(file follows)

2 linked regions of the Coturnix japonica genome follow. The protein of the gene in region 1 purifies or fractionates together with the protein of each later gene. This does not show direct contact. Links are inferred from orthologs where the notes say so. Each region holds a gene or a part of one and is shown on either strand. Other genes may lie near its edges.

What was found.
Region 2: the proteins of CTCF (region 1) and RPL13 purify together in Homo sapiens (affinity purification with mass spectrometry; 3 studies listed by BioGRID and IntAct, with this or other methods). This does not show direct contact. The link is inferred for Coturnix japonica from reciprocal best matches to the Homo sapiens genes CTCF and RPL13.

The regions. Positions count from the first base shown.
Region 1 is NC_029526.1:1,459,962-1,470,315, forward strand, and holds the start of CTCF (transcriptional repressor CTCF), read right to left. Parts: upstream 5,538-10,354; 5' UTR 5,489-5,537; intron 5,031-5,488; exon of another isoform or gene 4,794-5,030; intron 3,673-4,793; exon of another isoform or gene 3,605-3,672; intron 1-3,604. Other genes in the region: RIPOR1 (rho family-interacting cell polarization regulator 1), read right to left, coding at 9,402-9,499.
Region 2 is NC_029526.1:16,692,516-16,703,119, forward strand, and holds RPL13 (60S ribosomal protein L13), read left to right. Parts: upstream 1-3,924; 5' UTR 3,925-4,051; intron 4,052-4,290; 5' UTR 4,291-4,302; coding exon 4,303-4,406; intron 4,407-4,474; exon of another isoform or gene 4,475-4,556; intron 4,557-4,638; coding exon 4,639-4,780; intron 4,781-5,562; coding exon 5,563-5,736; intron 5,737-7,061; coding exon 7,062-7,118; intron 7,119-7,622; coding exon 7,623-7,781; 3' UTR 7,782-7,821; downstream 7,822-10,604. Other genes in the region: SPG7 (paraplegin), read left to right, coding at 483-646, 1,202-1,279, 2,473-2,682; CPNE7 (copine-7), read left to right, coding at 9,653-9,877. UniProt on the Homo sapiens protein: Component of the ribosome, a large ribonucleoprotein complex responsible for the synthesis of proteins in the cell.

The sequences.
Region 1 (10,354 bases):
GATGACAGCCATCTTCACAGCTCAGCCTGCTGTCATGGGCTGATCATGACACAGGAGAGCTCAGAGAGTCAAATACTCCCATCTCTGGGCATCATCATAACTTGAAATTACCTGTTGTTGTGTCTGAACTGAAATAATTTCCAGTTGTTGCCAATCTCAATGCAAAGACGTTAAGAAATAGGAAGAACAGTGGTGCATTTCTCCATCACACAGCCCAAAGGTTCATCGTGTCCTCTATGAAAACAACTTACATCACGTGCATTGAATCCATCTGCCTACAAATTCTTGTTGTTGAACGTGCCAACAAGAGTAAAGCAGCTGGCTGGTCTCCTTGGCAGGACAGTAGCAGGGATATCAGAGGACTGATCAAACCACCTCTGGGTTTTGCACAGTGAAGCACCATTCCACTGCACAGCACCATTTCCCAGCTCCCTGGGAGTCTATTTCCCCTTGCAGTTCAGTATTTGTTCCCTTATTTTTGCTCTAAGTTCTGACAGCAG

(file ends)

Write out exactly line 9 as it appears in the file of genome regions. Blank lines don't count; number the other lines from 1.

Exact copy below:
GATGACAGCCATCTTCACAGCTCAGCCTGCTGTCATGGGCTGATCATGACACAGGAGAGCTCAGAGAGTCAAATACTCCCATCTCTGGGCATCATCATAACTTGAAATTACCTGTTGTTGTGTCTGAACTGAAATAATTTCCAGTTGTTGCCAATCTCAATGCAAAGACGTTAAGAAATAGGAAGAACAGTGGTGCATTTCTCCATCACACAGCCCAAAGGTTCATCGTGTCCTCTATGAAAACAACTTACATCACGTGCATTGAATCCATCTGCCTACAAATTCTTGTTGTTGAACGTGCCAACAAGAGTAAAGCAGCTGGCTGGTCTCCTTGGCAGGACAGTAGCAGGGATATCAGAGGACTGATCAAACCACCTCTGGGTTTTGCACAGTGAAGCACCATTCCACTGCACAGCACCATTTCCCAGCTCCCTGGGAGTCTATTTCCCCTTGCAGTTCAGTATTTGTTCCCTTATTTTTGCTCTAAGTTCTGACAGCAG